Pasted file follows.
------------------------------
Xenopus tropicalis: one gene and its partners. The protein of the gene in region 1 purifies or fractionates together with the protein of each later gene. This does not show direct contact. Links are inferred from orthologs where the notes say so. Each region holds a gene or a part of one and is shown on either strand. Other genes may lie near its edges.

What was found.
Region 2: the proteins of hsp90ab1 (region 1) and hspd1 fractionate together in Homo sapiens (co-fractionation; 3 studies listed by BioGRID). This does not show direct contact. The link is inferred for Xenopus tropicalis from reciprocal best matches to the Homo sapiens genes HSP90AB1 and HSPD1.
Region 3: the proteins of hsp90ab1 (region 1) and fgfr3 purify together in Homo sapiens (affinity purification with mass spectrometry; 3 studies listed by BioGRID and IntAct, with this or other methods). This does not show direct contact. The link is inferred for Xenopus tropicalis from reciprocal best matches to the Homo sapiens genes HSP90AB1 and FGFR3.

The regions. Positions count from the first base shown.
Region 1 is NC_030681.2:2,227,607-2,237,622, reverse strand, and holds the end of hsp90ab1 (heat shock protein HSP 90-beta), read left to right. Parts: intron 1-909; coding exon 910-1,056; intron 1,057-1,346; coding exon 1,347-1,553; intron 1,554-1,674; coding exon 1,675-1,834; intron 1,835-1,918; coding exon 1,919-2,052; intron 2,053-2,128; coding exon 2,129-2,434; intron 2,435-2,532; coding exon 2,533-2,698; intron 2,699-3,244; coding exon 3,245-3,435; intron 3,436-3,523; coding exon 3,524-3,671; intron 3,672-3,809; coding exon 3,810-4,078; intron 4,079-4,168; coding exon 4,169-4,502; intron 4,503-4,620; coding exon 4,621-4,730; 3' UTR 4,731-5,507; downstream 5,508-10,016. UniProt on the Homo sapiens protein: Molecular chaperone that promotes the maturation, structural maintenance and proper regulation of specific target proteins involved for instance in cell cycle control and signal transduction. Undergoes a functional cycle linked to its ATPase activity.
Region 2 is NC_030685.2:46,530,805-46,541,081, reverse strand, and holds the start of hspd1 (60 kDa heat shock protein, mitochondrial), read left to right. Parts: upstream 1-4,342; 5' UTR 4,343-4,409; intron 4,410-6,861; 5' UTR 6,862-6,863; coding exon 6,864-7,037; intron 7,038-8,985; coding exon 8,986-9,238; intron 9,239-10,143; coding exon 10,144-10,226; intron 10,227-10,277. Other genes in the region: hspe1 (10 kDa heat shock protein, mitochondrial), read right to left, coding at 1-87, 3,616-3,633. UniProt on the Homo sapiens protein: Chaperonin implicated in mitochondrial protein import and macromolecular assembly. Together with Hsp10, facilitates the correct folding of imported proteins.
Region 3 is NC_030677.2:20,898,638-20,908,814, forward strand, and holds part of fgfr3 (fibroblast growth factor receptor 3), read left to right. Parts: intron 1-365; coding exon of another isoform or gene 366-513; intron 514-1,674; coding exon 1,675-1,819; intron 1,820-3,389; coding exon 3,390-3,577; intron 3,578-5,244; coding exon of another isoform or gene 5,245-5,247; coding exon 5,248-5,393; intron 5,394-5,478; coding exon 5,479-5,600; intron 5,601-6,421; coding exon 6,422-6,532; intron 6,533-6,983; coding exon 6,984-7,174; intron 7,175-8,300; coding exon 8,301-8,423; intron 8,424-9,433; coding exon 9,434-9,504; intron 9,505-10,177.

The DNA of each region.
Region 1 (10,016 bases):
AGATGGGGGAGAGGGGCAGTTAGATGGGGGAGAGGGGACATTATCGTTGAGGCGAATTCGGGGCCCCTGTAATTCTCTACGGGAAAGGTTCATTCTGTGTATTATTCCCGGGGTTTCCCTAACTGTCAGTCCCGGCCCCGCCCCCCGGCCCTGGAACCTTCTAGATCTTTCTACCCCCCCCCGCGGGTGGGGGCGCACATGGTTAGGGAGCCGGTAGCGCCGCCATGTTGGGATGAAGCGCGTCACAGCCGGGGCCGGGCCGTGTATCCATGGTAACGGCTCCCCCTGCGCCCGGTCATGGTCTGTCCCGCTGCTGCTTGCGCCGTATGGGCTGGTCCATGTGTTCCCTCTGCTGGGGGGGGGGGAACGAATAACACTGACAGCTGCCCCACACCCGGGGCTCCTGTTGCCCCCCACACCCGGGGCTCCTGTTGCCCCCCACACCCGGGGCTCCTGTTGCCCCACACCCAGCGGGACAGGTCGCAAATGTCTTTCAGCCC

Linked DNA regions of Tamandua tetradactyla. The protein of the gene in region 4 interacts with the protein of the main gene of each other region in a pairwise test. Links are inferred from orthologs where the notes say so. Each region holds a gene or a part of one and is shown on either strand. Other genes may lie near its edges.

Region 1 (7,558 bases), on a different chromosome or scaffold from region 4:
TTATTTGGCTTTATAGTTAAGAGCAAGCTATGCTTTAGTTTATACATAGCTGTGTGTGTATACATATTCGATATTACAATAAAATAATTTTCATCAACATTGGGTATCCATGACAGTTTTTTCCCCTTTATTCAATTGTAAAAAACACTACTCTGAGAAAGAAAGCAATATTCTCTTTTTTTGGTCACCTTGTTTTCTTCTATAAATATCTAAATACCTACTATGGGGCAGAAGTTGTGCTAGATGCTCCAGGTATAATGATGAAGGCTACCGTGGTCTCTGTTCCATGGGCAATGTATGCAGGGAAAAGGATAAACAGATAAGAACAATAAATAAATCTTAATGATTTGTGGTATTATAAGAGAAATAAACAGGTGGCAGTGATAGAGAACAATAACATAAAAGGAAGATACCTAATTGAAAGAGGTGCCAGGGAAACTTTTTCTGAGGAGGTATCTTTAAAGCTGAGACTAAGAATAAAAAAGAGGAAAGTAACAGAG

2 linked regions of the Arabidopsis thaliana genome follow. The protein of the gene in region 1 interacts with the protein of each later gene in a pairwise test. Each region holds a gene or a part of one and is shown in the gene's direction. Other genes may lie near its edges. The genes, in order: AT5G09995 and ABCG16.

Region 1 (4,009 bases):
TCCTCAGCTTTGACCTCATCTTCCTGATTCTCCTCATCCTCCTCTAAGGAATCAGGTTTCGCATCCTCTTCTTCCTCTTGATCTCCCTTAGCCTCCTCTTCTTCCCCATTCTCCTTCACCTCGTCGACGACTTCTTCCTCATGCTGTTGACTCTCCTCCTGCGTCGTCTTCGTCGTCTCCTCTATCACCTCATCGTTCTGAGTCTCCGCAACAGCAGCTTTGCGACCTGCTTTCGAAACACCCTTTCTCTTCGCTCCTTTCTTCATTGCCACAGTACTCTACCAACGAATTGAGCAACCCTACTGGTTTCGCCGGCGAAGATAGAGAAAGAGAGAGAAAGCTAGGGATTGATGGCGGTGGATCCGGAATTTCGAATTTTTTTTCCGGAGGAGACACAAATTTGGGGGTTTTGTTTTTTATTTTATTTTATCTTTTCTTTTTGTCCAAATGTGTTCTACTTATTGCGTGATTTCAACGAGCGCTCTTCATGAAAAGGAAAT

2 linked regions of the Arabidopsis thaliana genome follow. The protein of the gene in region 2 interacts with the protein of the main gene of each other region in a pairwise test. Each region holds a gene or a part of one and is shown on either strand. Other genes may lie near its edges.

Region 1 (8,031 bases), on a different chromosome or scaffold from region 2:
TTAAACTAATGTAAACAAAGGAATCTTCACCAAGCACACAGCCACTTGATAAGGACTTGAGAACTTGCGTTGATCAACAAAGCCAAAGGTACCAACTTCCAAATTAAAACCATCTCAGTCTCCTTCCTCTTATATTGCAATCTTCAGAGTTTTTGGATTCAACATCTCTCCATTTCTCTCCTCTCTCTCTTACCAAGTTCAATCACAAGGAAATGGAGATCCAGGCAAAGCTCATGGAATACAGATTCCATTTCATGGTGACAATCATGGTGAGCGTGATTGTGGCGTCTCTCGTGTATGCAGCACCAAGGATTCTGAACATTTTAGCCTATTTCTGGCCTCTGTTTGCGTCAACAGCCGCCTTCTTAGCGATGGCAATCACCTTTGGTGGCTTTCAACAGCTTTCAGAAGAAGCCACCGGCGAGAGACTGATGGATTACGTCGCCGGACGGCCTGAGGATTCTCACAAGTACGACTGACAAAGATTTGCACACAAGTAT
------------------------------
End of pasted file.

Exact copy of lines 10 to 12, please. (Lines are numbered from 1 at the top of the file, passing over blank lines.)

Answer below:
Region 1 (10,016 bases):
AGATGGGGGAGAGGGGCAGTTAGATGGGGGAGAGGGGACATTATCGTTGAGGCGAATTCGGGGCCCCTGTAATTCTCTACGGGAAAGGTTCATTCTGTGTATTATTCCCGGGGTTTCCCTAACTGTCAGTCCCGGCCCCGCCCCCCGGCCCTGGAACCTTCTAGATCTTTCTACCCCCCCCCGCGGGTGGGGGCGCACATGGTTAGGGAGCCGGTAGCGCCGCCATGTTGGGATGAAGCGCGTCACAGCCGGGGCCGGGCCGTGTATCCATGGTAACGGCTCCCCCTGCGCCCGGTCATGGTCTGTCCCGCTGCTGCTTGCGCCGTATGGGCTGGTCCATGTGTTCCCTCTGCTGGGGGGGGGGGAACGAATAACACTGACAGCTGCCCCACACCCGGGGCTCCTGTTGCCCCCCACACCCGGGGCTCCTGTTGCCCCCCACACCCGGGGCTCCTGTTGCCCCACACCCAGCGGGACAGGTCGCAAATGTCTTTCAGCCC

Linked DNA regions of Tamandua tetradactyla. The protein of the gene in region 4 interacts with the protein of the main gene of each other region in a pairwise test. Links are inferred from orthologs where the notes say so. Each region holds a gene or a part of one and is shown on either strand. Other genes may lie near its edges.